NPS Pharmaceuticals (NPSP) shares traded down 14% on Wednesday, despite reporting strong third quarter results and raising guidance for 2013. The weakness appears to stem primarily from investors trying to forecast the outlook for Gattex off a small, heterogeneous user base. We believe that while sales progress with its short-bowel syndrome treatment Gattex is gradual, the treatment has gotten past the most significant hurdles for sustainable growth – payer approval and reimbursement.
NPSP develops treatments for rare diseases, including short bowel syndrome (SBS) and hyperparathyroidism. Short-bowel syndrome is a disorder clinically defined by malabsorption, diarrhea, steatorrhea, fluid and electrolyte disturbances, and malnutrition. Short-bowel syndrome can occur as a result of disease (such as Crohn’s), injury or chronic bowel problems. NPSP’s key product Gattex/Revestive, focuses on patients with SBS who require parenteral (IV) nutrition. The target market in the U.S. is estimated at 10,000-20,000.
Gattex is administered intravenously, and as with any new biologic, there are several administrative hurdles that need to be met for a prescription to be converted into actual therapy. The company notes that it takes 90-120 days for most prescriptions to be approved for payment, meaning a lag between when prescriptions are written and when therapy is delivered. This lag creates additional forecasting uncertainty (particularly in the early launch stage) because changes in a patient’s condition during the approval period may make a patient ineligible for Gattex therapy until their health status changes. In the third quarter, approximately 235 patients were on Gattex, with a total of 1,452 prescriptions written. These numbers are in-line with the company’s previous expectations, but we believe that the relatively small numbers make it difficult to forecast near-term trends with real precision.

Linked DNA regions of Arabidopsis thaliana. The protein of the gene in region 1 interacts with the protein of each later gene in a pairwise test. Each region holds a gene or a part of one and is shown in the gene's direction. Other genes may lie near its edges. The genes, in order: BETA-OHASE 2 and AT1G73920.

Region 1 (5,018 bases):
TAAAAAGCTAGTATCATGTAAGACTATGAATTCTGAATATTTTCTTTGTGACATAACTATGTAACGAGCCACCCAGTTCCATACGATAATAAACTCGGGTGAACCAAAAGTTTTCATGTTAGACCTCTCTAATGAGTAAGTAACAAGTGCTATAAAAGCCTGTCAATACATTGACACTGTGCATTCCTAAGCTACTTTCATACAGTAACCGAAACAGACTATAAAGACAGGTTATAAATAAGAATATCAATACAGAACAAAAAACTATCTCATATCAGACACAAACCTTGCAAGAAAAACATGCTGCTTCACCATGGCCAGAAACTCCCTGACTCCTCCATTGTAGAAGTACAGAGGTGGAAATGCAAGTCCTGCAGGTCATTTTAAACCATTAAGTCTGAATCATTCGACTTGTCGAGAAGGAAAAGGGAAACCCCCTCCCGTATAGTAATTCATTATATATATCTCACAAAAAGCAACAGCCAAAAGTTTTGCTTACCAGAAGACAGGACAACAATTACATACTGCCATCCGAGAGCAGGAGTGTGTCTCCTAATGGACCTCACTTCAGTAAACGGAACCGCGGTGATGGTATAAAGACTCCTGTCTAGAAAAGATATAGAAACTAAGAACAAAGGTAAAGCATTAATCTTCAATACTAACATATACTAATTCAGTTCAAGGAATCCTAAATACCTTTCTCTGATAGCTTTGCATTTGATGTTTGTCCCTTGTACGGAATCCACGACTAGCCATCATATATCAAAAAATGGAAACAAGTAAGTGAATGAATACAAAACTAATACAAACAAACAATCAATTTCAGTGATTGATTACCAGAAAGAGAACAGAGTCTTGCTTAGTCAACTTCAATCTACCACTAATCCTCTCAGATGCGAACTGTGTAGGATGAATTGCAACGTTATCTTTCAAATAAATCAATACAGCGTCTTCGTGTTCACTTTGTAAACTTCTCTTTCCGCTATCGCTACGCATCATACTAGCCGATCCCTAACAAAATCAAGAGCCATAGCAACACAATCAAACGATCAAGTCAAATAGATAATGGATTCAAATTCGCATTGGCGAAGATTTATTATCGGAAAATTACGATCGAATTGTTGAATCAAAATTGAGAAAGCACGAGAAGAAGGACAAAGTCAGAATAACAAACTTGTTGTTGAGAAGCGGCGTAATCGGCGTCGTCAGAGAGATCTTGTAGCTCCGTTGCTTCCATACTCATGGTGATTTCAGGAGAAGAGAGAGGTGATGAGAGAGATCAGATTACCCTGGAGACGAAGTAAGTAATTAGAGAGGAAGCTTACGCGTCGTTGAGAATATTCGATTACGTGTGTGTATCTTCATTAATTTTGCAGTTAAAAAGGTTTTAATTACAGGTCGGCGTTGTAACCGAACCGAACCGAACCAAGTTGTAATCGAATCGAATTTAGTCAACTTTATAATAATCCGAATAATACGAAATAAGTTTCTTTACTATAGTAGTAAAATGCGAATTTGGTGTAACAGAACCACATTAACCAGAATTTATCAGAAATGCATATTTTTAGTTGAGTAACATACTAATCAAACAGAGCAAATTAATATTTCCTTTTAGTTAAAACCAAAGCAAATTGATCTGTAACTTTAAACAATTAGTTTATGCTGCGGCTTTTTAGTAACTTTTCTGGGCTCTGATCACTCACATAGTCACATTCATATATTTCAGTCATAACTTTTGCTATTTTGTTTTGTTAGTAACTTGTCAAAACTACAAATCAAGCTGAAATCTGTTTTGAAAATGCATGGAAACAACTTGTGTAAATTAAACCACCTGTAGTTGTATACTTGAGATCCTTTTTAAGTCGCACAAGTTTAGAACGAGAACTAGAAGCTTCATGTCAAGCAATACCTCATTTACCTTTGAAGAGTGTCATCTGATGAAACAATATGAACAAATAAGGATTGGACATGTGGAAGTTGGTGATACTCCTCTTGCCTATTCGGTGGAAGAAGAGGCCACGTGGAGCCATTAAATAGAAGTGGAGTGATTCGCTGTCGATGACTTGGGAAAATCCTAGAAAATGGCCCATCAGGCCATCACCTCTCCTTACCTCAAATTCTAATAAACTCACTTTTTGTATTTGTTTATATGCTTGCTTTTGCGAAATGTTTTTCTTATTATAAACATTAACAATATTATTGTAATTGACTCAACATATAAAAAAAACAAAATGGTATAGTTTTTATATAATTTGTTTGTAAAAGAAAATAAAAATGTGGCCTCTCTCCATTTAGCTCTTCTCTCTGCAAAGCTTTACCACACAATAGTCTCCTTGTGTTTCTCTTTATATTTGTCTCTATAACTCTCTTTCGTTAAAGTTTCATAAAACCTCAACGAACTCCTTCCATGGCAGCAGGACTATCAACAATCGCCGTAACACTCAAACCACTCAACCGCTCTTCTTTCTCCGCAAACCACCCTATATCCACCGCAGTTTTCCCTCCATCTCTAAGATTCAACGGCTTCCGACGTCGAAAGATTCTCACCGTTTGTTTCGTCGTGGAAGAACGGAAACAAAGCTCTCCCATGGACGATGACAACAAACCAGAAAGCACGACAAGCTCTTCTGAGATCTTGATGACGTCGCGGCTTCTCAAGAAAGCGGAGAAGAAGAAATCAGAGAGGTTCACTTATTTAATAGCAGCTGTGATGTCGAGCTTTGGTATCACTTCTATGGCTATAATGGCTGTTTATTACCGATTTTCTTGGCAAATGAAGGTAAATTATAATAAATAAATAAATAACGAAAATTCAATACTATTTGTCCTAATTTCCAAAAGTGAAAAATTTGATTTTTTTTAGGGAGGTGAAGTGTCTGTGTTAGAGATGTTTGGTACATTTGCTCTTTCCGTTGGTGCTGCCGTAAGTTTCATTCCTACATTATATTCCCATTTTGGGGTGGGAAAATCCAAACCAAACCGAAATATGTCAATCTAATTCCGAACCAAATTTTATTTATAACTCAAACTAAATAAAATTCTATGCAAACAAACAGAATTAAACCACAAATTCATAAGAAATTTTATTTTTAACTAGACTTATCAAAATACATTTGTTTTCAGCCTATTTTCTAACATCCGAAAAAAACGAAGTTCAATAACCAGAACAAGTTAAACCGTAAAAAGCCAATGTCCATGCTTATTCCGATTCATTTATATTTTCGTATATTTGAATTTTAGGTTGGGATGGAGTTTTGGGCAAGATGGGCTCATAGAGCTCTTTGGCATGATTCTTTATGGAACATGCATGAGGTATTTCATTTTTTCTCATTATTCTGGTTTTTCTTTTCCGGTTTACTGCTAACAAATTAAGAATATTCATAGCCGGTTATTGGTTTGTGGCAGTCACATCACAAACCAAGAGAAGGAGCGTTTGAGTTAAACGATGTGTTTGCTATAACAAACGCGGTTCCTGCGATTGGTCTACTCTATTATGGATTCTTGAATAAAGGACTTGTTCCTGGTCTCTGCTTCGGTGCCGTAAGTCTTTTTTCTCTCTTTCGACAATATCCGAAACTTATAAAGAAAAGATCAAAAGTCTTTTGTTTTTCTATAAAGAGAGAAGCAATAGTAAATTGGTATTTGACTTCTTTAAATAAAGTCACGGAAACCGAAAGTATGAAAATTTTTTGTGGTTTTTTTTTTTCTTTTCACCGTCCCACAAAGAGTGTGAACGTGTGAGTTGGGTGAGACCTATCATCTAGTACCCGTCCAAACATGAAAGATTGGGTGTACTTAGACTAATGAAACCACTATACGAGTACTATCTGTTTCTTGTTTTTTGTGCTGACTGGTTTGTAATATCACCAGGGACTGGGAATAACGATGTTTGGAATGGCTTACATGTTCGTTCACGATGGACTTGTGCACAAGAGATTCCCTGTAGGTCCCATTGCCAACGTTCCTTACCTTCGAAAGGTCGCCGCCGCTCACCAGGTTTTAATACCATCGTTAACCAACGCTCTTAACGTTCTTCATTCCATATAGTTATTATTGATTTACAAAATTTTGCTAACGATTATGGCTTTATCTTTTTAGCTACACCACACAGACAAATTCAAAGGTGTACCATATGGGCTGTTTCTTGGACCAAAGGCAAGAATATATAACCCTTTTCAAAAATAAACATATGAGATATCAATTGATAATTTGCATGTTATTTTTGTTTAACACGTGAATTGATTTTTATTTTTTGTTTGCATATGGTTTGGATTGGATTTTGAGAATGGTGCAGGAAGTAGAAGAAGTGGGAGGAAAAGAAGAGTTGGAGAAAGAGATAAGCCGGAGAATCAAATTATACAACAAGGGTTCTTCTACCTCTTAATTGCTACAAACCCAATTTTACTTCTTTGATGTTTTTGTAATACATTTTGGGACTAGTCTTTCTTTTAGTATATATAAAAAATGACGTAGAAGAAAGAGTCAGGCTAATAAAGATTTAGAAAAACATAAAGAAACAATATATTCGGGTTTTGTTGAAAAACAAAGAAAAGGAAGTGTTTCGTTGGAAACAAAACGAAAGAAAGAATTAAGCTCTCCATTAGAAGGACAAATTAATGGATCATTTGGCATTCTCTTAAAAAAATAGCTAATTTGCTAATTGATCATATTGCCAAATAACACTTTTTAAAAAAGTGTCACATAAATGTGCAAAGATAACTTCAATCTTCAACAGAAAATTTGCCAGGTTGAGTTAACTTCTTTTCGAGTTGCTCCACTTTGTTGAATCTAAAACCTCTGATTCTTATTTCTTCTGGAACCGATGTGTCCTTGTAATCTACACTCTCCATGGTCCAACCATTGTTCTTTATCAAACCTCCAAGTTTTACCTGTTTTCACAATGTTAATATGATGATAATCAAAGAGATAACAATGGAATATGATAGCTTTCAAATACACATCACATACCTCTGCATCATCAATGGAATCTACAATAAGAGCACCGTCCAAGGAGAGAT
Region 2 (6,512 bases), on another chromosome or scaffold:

Separately, the company submitted its Biologic License Application to the U.S. Food and Drug Administration (FDA) in October 2013. Natpara (recombinant human parathyroid hormone 1-84, rhPTH(1-84)) is the first bioengineered replica of human parathyroid hormone developed for hypoparathyroidism, a rare, complex endocrine disorder in which the body produces insufficient parathyroid hormone.
Revenues in the third quarter include sales for Gattex, which was launched in the first quarter of 2013, and royalty revenues. Sales of Gattex were $11.0 million for the third quarter of 2013, compared to $4.8 million in the second quarter. The company raised its 2013 sales expectations for Gattex from a range of $25-$30 million to a range of $28-32 million.
Royalty revenues were $28.1 million for the third quarter of 2013 compared to $27.0 million in the year earlier period. NPS earns royalties on: Amgen’s sales of Sensipar/Mimpara (cinacalcet HCl); Kyowa Hakko Kirin’s sales of REGPARA (cinacalcet HCl); and Janssen Pharmaceuticals’ sales of NUCYNTA(tapentadol) and NUCYNTA ER (tapentadol extended-release tablets).
NPS reported a net loss of $1.1 million or $0.01 per diluted share for the third quarter of 2013 compared to a net loss of $3.3 million or $0.04 per diluted share for the same period of the prior year. At the end of the quarter, NPS had $178 million in cash and investments which management believes is adequate to support the commercialization of Gattex and Natpara.